To export a configuration from the source, use the export tool from the Microsoft 365 DSC website. Log in using your source tenant credentials, and you will see all workloads and resources within the workloads that you can export from the tenant. You then choose the configuration for the export. For instance, you can select application and certificate authentication and provide the application ID, certificate thumbprint, source tenant ID, and the resources to export.

The tool creates a Microsoft 365 DSC PowerShell cmdlet named Export-M365DSCConfiguration, which you will copy and paste into PowerShell on your machine to run the cmdlet. The cmdlet exports a configuration from the environment that you choose to log in with (source tenant) to the chosen directory path. If you do not specify a FileName parameter in the Export-M365DSCConfiguration cmdlet like the example below, then the default M365TenantConfig.ps1 name is used. The Export-M365DSCConfiguration cmdlet also generates a configuration data file named ConfigurationData.psd1.

Export-M365DSCConfiguration -ApplicationId “ID of Application” -TenantId “ID or Name of Tenant” -CertificateThumbprint “ThumbprintOfCertificate” -Components @("AADApplication", "AADAuthorizationPolicy", "AADConditionalAccessPolicy", "AADGroup", "AADTenantDetails", "EXOAcceptedDomain", "EXOCASMailboxPlan", "EXOCASMailboxSettings", "EXOEmailAddressPolicy", "EXOHostedOutboundSpamFilterRule", "EXOInboundConnector", "EXOIntraOrganizationConnector", "EXOJournalRule", "EXOMailboxPlan", "EXOMailboxSettings", "EXOMobileDeviceMailboxPolicy", "EXOOnPremisesOrganization", "EXOOrganizationConfig", "EXOOrganizationRelationship", "EXOOutboundConnector", "EXOOwaMailboxPolicy", "EXOPartnerApplication", "EXOResourceConfiguration", "EXOSharedMailbox", "EXOTransportConfig", "EXOTransportRule", "ODSettings", "SPOAccessControlSettings", "SPOBrowserIdleSignout","SPOHomeSite", "SPOHubSite", "SPOOrgAssetsLibrary", "SPOSearchManagedProperty", "SPOSearchResultSource", "SPOSharingSettings", "SPOSiteDesignRights", "SPOSiteScript", "SPOStorageEntity", "SPOTenantCdnEnabled", "SPOTenantCdnPolicy", "SPOTenantSettings", "SPOTheme")

After exporting the source tenant configuration, browse to the folder where the scripts were created and open ConfigurationData.psd1. Look for a section called NonNodeData, which contains the following (if you use an application and certificate thumbprint):

  • OrganizationName – the domain name of the tenant
  • ApplicationID – The client ID of your Azure AD application
  • TenantID – The directory ID or domain name of the tenant
  • CertificateThumbprint – the thumbprint of the certificate used in your Azure AD application

You must update these parameters with the values of your target tenant, application ID, and certificate thumbprint and save ConfigurationData.psd1. Then, run the M365TenantConfig.ps1 script. After M365TenantConfig.ps1 finishes, a localhost.mof file is available in a new subfolder called M365TenantConfig (Figure 3).

Using Microsoft 365 Desired State Configuration in Tenant-to-Tenant Migrations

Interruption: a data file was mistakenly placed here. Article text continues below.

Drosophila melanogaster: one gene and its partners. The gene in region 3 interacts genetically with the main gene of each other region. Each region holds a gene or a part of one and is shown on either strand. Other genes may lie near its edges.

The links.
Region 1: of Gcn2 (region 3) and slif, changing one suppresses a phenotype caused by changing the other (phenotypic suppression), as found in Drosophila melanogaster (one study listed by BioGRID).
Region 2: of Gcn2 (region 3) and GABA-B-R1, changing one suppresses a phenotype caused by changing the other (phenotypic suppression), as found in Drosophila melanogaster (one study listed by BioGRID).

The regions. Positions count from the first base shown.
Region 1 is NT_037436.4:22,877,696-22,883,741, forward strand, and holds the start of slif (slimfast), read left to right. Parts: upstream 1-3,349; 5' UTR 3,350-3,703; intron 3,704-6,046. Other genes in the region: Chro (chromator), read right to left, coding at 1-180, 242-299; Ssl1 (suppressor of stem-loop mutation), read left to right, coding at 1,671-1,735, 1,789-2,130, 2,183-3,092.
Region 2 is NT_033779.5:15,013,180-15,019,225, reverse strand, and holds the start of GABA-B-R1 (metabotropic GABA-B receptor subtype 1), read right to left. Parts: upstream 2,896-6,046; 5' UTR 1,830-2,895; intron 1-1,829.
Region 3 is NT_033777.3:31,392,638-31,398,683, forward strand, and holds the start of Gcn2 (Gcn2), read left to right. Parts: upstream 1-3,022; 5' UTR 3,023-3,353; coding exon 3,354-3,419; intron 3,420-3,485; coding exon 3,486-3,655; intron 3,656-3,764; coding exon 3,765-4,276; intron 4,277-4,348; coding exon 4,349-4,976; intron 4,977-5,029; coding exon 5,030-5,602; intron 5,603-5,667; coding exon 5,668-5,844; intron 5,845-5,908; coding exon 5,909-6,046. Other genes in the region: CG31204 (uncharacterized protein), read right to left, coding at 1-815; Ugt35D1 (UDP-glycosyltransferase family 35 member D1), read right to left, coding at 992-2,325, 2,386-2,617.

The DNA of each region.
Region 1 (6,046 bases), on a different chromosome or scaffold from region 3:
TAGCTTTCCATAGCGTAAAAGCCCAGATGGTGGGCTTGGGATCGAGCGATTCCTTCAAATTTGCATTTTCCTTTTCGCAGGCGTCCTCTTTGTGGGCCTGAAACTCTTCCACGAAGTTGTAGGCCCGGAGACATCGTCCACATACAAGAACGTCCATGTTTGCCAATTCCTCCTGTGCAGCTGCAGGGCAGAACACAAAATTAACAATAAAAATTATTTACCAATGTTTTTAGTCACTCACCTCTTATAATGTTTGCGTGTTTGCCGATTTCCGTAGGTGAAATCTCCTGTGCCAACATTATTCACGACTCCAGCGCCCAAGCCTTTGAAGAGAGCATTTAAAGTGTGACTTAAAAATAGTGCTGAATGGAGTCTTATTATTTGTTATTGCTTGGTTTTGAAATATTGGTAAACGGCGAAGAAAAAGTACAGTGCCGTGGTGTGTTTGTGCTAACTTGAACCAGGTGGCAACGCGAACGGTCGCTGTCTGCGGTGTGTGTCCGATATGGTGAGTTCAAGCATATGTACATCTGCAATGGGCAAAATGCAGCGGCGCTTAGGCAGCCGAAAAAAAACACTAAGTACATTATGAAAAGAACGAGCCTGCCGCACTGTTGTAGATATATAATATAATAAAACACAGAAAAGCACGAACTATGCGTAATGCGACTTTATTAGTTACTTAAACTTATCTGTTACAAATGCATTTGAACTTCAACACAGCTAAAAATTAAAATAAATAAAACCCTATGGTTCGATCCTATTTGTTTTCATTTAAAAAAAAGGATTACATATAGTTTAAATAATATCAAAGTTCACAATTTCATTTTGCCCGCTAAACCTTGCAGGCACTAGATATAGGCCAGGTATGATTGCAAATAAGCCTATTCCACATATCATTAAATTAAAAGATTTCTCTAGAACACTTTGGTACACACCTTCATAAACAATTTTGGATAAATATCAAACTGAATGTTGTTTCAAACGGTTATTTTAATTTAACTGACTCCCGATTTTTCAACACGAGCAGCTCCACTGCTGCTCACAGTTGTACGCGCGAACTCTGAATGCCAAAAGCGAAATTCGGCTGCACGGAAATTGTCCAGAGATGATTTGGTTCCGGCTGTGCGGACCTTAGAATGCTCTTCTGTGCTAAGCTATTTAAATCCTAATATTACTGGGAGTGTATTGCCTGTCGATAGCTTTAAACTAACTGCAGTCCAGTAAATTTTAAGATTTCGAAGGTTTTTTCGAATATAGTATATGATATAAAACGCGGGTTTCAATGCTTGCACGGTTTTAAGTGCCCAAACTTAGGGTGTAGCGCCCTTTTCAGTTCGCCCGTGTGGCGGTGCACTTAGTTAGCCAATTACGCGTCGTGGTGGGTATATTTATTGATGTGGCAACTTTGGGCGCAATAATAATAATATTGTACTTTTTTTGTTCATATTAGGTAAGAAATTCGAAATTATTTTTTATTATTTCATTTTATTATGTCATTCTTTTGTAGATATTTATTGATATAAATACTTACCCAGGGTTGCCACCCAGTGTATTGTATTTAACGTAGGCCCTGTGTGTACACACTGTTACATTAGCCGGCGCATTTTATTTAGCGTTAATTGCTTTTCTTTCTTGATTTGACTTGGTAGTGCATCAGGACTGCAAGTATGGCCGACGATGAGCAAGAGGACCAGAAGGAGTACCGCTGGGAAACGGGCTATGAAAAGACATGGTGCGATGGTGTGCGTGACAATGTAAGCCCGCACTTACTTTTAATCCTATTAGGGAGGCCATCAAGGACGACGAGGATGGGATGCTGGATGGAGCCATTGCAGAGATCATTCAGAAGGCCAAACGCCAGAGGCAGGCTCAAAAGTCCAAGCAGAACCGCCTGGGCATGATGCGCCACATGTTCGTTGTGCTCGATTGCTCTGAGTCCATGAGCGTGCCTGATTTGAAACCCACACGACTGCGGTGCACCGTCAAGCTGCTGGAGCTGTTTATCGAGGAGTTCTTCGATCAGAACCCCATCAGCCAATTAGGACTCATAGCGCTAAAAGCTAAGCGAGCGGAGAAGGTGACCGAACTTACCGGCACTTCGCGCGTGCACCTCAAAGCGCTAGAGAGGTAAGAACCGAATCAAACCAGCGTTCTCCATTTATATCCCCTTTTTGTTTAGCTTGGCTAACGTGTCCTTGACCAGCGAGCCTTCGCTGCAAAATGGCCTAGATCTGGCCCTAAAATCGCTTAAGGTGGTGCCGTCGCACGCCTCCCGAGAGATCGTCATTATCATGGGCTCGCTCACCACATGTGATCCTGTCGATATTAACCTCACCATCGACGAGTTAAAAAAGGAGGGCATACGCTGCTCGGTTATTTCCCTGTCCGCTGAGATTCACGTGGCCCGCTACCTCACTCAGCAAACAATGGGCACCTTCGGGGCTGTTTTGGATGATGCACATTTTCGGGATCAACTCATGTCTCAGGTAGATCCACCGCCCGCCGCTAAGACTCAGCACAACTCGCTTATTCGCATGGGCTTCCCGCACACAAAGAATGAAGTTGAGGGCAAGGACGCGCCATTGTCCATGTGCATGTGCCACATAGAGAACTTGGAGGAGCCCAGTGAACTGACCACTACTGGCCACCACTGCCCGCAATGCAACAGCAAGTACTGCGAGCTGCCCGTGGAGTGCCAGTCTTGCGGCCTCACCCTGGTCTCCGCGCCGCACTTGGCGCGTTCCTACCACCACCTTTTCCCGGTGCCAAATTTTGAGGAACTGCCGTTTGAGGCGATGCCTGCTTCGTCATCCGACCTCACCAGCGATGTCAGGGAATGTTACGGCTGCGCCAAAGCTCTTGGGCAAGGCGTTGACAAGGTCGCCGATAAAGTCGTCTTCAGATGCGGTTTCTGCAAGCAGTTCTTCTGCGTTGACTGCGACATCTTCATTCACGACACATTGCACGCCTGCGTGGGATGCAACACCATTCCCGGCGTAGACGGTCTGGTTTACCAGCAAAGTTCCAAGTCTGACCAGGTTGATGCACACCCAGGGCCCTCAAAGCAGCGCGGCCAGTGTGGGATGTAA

Figure 3: Localhost.mof file successfully created after running M365TenantConfig.ps1

To apply the configuration, run the following cmdlet (the Path parameter is the directory location where the .mof file is located after executing the M365TenantConfig.ps1 script)


Start-DSCConfiguration -Path C:\M365DSC\Config\M365TenantConfig -Wait -Verbose -Force

If you see a yellow PowerShell output, you know that the configuration is working. Errors are shown in red text. Depending on the size of the MOF file and the resources within the MOF file, the script might take from 3-5 minutes to up to 60 minutes. The exact time depends on how many resources were selected from each workload and the amount of data that must be applied to the target tenant from the configuration.

Once complete, the LCM on the machine attempts to enforce the configuration every 15 minutes (the default interval). You can choose to leave the default configuration interval and enforcement check settings in place or to apply the configuration to the target tenant as a one-time import.

Following a one-time import, you must remove the configuration monitoring from the LCM by running the following cmdlets:

Stop-DSCConfiguration -Force
Remove-DSCConfigurationDocument -Stage Current

If you want to create a configuration report to view in HTML or Excel format and compare configurations between the two tenants after you have imported a successful configuration to both, check out this article here.

Join Me at TEC 2022 in Atlanta for More!

There are multiple use cases in environments where Microsoft 365 DSC is helpful for the configuration and administration of standards and policies. If you are in any scenario where you find this kind of information useful to solve configuration problems, join me in my session on Microsoft 365 DSC: How to Set Up an Office 365 Tenant from Scratch and Stop Configuration Drift at the experts at The Experts Conference 2022!

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About the Author

Julian Stephan

Julian Stephan has been working with Microsoft technologies for over 16 years in various architecture, operation, and migration roles. As a Principal Consultant at Quest Software, he helps customers with planning and migrating to Microsoft 365 and Azure with a focus on tenant-to-tenant migrations, Exchange migration, Azure migration, identity migration, and automation.


  1. RT

    Hi Julian, How did you update the service principle with all of those API permissions ? I’m sturggling with the cmlets in the documentation. Any guidance on what you did would be helpful.